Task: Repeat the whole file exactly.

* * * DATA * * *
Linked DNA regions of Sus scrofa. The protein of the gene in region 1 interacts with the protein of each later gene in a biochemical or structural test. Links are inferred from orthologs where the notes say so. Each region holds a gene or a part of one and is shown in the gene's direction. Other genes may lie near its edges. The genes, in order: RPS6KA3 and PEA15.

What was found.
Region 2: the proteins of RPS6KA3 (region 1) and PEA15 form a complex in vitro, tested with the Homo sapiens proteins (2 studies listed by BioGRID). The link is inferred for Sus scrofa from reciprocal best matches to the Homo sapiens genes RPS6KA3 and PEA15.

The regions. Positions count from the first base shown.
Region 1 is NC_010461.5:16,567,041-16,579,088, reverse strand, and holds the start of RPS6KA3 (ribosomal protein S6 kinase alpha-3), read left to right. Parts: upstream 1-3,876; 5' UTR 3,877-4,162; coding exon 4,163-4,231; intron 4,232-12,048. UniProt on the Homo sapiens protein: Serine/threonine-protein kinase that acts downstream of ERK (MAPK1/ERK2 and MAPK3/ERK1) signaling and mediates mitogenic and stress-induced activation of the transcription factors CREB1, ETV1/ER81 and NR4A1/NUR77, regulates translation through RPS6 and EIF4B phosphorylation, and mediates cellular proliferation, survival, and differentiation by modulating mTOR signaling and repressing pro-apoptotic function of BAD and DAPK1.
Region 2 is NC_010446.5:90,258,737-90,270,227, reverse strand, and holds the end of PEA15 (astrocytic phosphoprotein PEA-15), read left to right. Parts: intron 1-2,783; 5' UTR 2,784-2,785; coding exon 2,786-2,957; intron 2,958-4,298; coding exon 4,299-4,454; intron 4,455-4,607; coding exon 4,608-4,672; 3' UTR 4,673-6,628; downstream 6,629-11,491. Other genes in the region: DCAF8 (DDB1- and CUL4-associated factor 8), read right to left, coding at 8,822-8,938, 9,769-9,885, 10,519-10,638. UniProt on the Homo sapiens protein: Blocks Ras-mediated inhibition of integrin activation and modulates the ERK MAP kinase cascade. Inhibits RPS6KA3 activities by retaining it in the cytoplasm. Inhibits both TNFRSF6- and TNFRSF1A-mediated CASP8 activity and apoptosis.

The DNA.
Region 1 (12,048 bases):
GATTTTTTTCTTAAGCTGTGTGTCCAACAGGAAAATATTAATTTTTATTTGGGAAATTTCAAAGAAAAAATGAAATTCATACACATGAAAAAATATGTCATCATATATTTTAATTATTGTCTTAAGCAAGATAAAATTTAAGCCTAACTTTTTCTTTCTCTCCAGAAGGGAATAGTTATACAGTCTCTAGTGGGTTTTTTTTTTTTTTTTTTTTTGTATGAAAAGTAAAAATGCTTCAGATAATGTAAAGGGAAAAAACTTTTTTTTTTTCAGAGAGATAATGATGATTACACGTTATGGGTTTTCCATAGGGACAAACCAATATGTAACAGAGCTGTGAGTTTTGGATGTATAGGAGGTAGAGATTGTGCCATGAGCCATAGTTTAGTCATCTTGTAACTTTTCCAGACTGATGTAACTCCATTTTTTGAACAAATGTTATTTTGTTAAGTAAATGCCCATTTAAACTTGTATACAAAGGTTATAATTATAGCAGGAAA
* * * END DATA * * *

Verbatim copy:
Linked DNA regions of Sus scrofa. The protein of the gene in region 1 interacts with the protein of each later gene in a biochemical or structural test. Links are inferred from orthologs where the notes say so. Each region holds a gene or a part of one and is shown in the gene's direction. Other genes may lie near its edges. The genes, in order: RPS6KA3 and PEA15.

What was found.
Region 2: the proteins of RPS6KA3 (region 1) and PEA15 form a complex in vitro, tested with the Homo sapiens proteins (2 studies listed by BioGRID). The link is inferred for Sus scrofa from reciprocal best matches to the Homo sapiens genes RPS6KA3 and PEA15.

The regions. Positions count from the first base shown.
Region 1 is NC_010461.5:16,567,041-16,579,088, reverse strand, and holds the start of RPS6KA3 (ribosomal protein S6 kinase alpha-3), read left to right. Parts: upstream 1-3,876; 5' UTR 3,877-4,162; coding exon 4,163-4,231; intron 4,232-12,048. UniProt on the Homo sapiens protein: Serine/threonine-protein kinase that acts downstream of ERK (MAPK1/ERK2 and MAPK3/ERK1) signaling and mediates mitogenic and stress-induced activation of the transcription factors CREB1, ETV1/ER81 and NR4A1/NUR77, regulates translation through RPS6 and EIF4B phosphorylation, and mediates cellular proliferation, survival, and differentiation by modulating mTOR signaling and repressing pro-apoptotic function of BAD and DAPK1.
Region 2 is NC_010446.5:90,258,737-90,270,227, reverse strand, and holds the end of PEA15 (astrocytic phosphoprotein PEA-15), read left to right. Parts: intron 1-2,783; 5' UTR 2,784-2,785; coding exon 2,786-2,957; intron 2,958-4,298; coding exon 4,299-4,454; intron 4,455-4,607; coding exon 4,608-4,672; 3' UTR 4,673-6,628; downstream 6,629-11,491. Other genes in the region: DCAF8 (DDB1- and CUL4-associated factor 8), read right to left, coding at 8,822-8,938, 9,769-9,885, 10,519-10,638. UniProt on the Homo sapiens protein: Blocks Ras-mediated inhibition of integrin activation and modulates the ERK MAP kinase cascade. Inhibits RPS6KA3 activities by retaining it in the cytoplasm. Inhibits both TNFRSF6- and TNFRSF1A-mediated CASP8 activity and apoptosis.

The DNA.
Region 1 (12,048 bases):
GATTTTTTTCTTAAGCTGTGTGTCCAACAGGAAAATATTAATTTTTATTTGGGAAATTTCAAAGAAAAAATGAAATTCATACACATGAAAAAATATGTCATCATATATTTTAATTATTGTCTTAAGCAAGATAAAATTTAAGCCTAACTTTTTCTTTCTCTCCAGAAGGGAATAGTTATACAGTCTCTAGTGGGTTTTTTTTTTTTTTTTTTTTTGTATGAAAAGTAAAAATGCTTCAGATAATGTAAAGGGAAAAAACTTTTTTTTTTTCAGAGAGATAATGATGATTACACGTTATGGGTTTTCCATAGGGACAAACCAATATGTAACAGAGCTGTGAGTTTTGGATGTATAGGAGGTAGAGATTGTGCCATGAGCCATAGTTTAGTCATCTTGTAACTTTTCCAGACTGATGTAACTCCATTTTTTGAACAAATGTTATTTTGTTAAGTAAATGCCCATTTAAACTTGTATACAAAGGTTATAATTATAGCAGGAAA